Raise A Glass To My Friends…A Memorial Poem

Ipomea su Alocasia photo by Turinboy. Licensed under CC 2.0

The Pagan community lost another leader yesterday with the passing of Morning Glory Zell. She was a glorious visionary and a friend. I planted Morning Glories today in honor of her. Then I wrote this poem for all our foremothers and forefathers who have crossed the veil that I am honored to have known. Raise A Glass For Morning Glory, Donald Michael Kraig, Ted Andrews, Isaac Bonewits, and the rest... thank you. I raise a glass to my friends,to chase my tears,to not think … [Read more...]

Ancestor Hash Browns with Sweet Potato Recipe

Ancestor Hash Browns with Sweet Potato Recipe. Photo by Lilith Dorsey, copyright 2014.

It could be Beltane, it could be Samhain (Halloween), it's always a great time to celebrate your ancestors. They are responsible for you being here today. One of the easiest ways to honor your ancestors is right in your own kitchen. The following recipe is designed to bring about healing with magickal herbs like parsley and basil, and honoring celebration of those that have gone before with sweet potatoes. While I was writing the African-American Ritual Cookbook, I seriously considered titling … [Read more...]

ForeMama Said: Wit and Wisdom of Maya Deren

Homage to Maya Deren photo by Derrick Tyson. Text added. Licensed under CC 2.0

Maya Deren, was a visionary, an author, a filmmaker, a Voodoo priestess who supposedly got possessed at cocktail parties. I too am an author, a filmmaker and Voodoo priestess, but I hope I handle my stuff better at cocktail parties, but maybe not. Deren was an inspiration to many, not just with her films, but with her words.  Maya Deren Quotes  “Myth is the facts of the mind made manifest in a fiction of matter.” - Maya DerenAbout her first film Meshes in the Afternoon she … [Read more...]

Would You Go to a Voodoo Funeral Home? Could you?

Would you go... photo by Lilith Dorsey.

The whole thing started with a hand. Not a mojo hand, made of herbs and other spiritual items, that jazz legends like Muddy Waters and Lightning Hopkins liked to sing about, but a real hand. J.S. Holland on the blog Report from the Florida Zone writes today about a Voodoo Funeral Home that found itself in an interesting situation back in the late 1990's. The story is this, in November 1997 a hand was discovered in the Manatee River. The hand had been removed by funeral embalmer Paula … [Read more...]

Honor Your Ancestors and Native People with Corn Maque Choux

Corn Maque Choux photo by Lilith Dorsey. Copyright 2014.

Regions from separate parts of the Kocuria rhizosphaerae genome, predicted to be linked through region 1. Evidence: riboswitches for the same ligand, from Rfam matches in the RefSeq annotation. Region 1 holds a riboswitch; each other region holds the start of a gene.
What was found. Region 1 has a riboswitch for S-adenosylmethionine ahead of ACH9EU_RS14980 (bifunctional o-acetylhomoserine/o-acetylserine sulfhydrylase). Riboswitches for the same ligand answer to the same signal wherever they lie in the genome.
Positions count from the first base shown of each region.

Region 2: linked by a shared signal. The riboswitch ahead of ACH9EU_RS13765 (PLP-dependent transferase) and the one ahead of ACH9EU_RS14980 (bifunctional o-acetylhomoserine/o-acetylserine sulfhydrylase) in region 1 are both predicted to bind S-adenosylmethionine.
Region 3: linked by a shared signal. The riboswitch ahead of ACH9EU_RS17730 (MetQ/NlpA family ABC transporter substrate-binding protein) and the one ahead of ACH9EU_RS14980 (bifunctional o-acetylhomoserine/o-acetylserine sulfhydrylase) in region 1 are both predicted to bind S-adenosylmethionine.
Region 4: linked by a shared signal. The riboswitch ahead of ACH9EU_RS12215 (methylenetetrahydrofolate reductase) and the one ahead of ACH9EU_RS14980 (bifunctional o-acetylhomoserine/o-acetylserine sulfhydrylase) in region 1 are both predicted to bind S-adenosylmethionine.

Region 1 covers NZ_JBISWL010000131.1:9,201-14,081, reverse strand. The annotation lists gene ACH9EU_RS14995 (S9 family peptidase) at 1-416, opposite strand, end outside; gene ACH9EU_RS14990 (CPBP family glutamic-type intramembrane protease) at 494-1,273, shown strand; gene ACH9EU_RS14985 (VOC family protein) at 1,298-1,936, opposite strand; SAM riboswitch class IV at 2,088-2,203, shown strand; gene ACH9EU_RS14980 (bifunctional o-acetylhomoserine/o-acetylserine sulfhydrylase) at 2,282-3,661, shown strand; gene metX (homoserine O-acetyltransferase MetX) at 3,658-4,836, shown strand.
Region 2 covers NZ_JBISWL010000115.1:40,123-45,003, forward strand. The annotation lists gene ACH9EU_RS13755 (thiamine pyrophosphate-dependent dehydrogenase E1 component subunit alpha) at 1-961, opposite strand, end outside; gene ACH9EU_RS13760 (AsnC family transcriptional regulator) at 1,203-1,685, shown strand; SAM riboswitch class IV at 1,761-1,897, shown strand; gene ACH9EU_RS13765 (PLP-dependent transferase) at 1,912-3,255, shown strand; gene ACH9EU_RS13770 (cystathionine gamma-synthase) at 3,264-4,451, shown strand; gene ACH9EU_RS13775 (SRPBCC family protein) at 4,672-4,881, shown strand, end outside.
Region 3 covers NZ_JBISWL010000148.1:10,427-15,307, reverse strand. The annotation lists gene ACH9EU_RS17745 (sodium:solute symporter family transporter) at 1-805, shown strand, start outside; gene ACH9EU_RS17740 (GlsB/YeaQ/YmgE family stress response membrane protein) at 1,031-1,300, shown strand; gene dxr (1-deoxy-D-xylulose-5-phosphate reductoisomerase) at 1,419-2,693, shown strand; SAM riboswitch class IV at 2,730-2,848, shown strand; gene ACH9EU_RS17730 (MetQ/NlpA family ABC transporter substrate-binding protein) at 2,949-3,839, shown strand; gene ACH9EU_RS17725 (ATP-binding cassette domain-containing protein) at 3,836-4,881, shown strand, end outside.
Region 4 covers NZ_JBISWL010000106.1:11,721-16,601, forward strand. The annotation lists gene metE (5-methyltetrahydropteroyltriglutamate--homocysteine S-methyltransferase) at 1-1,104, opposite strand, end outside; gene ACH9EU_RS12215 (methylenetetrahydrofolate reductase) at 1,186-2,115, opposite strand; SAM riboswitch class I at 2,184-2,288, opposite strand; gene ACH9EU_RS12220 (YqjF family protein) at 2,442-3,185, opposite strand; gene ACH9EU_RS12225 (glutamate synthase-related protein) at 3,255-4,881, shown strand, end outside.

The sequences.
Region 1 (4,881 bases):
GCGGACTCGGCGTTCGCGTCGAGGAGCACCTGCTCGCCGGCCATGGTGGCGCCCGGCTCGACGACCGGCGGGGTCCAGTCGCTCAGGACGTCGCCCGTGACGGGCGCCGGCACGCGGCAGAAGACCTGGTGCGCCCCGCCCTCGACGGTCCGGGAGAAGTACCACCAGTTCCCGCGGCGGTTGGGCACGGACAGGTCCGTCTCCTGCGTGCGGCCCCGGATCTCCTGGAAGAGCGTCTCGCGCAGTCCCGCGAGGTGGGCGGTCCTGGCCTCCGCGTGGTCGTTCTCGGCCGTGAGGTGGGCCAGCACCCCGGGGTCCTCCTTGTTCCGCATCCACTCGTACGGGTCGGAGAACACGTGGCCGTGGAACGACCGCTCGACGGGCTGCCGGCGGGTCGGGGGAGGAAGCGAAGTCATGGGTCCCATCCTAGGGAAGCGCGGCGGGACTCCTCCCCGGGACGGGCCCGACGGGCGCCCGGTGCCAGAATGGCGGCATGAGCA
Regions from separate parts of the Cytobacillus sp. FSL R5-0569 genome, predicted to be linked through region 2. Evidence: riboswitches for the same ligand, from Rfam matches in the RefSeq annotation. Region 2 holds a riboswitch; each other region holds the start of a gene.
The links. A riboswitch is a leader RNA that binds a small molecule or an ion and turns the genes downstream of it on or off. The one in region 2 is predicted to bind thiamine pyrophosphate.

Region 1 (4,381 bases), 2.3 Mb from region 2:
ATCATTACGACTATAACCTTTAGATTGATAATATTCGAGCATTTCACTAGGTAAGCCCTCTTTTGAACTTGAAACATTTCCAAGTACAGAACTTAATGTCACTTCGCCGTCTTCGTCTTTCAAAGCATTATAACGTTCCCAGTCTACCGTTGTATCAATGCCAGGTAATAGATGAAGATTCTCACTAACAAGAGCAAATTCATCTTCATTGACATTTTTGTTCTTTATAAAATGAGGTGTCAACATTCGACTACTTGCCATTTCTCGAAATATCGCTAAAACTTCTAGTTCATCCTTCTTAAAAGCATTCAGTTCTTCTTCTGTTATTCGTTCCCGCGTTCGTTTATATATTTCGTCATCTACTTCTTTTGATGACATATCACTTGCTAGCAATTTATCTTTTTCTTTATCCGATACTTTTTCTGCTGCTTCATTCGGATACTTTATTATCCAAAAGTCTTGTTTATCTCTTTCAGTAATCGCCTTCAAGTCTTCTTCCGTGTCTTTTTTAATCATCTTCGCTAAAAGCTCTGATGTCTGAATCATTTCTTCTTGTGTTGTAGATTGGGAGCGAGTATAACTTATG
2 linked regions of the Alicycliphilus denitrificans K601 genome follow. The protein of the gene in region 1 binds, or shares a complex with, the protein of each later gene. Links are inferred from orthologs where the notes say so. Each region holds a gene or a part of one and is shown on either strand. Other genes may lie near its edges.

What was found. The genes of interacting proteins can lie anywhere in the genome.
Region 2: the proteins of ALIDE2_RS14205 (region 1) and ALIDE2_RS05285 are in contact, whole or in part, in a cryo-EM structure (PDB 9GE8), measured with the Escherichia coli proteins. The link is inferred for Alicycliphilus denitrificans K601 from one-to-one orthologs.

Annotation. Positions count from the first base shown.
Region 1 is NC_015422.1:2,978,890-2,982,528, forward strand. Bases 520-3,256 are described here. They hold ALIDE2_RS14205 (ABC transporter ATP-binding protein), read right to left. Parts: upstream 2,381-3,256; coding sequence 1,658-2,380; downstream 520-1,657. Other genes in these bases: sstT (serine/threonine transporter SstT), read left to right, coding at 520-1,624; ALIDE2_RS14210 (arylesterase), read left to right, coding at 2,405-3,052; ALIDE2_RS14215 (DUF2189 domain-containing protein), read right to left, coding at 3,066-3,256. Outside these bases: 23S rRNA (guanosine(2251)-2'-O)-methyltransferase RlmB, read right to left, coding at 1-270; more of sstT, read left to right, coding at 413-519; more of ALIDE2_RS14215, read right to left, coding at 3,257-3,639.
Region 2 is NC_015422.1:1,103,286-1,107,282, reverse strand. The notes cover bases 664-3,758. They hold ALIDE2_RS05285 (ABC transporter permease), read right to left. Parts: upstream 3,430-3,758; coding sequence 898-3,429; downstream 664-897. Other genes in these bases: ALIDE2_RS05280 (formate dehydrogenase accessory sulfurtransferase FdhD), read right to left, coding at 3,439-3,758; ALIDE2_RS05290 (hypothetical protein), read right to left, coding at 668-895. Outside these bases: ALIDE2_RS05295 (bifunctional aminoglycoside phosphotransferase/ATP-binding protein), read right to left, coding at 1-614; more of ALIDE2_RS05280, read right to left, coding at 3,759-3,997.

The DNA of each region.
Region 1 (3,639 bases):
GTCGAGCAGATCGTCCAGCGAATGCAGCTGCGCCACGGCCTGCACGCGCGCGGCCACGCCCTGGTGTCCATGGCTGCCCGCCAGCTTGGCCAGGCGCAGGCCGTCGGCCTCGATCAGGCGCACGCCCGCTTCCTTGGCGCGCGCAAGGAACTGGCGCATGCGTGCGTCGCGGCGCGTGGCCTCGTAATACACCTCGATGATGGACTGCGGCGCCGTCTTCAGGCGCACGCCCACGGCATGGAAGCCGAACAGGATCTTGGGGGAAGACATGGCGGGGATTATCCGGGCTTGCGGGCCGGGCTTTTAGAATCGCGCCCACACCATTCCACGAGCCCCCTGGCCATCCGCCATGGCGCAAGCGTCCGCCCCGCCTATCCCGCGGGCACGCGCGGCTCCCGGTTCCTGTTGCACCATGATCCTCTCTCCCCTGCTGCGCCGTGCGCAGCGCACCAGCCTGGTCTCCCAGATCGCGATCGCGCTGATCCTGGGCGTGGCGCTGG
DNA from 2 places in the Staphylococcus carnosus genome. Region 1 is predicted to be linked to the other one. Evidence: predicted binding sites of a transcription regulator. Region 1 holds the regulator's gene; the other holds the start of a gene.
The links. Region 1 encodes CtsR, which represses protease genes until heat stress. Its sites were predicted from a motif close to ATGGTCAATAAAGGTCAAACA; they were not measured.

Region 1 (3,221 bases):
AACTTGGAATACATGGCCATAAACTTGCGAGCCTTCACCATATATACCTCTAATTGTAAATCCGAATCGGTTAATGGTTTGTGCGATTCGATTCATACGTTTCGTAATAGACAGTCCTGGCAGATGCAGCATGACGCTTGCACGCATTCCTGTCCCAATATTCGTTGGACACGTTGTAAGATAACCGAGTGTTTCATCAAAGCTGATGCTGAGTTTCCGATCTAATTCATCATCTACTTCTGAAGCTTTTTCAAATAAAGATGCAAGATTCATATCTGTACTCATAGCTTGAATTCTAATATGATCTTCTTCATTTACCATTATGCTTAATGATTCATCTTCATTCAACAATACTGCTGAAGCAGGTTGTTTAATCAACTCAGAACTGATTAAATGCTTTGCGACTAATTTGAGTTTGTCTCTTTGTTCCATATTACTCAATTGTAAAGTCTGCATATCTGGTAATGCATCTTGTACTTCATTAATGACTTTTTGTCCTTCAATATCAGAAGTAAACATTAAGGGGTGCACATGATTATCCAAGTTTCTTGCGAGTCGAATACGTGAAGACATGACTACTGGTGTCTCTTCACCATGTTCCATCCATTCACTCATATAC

New Orleans has a unique flavor all its own: the jazz, the Voodoo, the streetcar, and the food. Oh, how we love the food. Maque Choux is a Southern Louisiana corn delicacy. As usual in New Orleans, no one is exactly sure how the dish got its name. Maque Choux (pronounced Mock Shoe) could possibly come from the Cajun French term maigrchou, which translates as “thin child” and may refer to the thinning of the recipe with cream or milk according to wisegeek.com. The recipe is similar to creamed cor … [Read more...]

Creating Ancestor Altars in Santeria, Vodou, and Voodoo

Energia y Espiritu Altar #5 photo by wendEwho! Thompson. Text added. Licensed under CC 2.0

Ancestor Altars and shrines are a part of many different religions. They are present in Christian homes, Buddhist homes, Pagan homes, and even in Atheists' homes. They can be as simple as a glass of water and a picture of Grandpa, or given an entire room to spread out in. Let me begin by making the distinction that altars are usually created for a specific purpose, while shrines are generally set up as a way of honoring what is represented. A ancestor shrine is a site to honor those who have … [Read more...]

Nzinga: Africa’s Queen Who Made Them Call Her King!

Inspirations... photo shared by Carvalheiro Vagner. Licensed under CC 2.0 text added.

March is Women's History month, and as usual I am left bemoaning the lesser known female heroes everywhere. In that spirit I wish to tell you a little bit about one amazing fierce African Queen Nzinga. Nzinga was named according to tradition because her umbilical cord was wrapped around her neck (the Kimbundu verb kujinga means to twist,)  this is said to mean the person would be proud. She lived up to her name becoming a inspirational visionary and a foremother to  modern warrior women e … [Read more...]


CLOSE | X

HIDE | X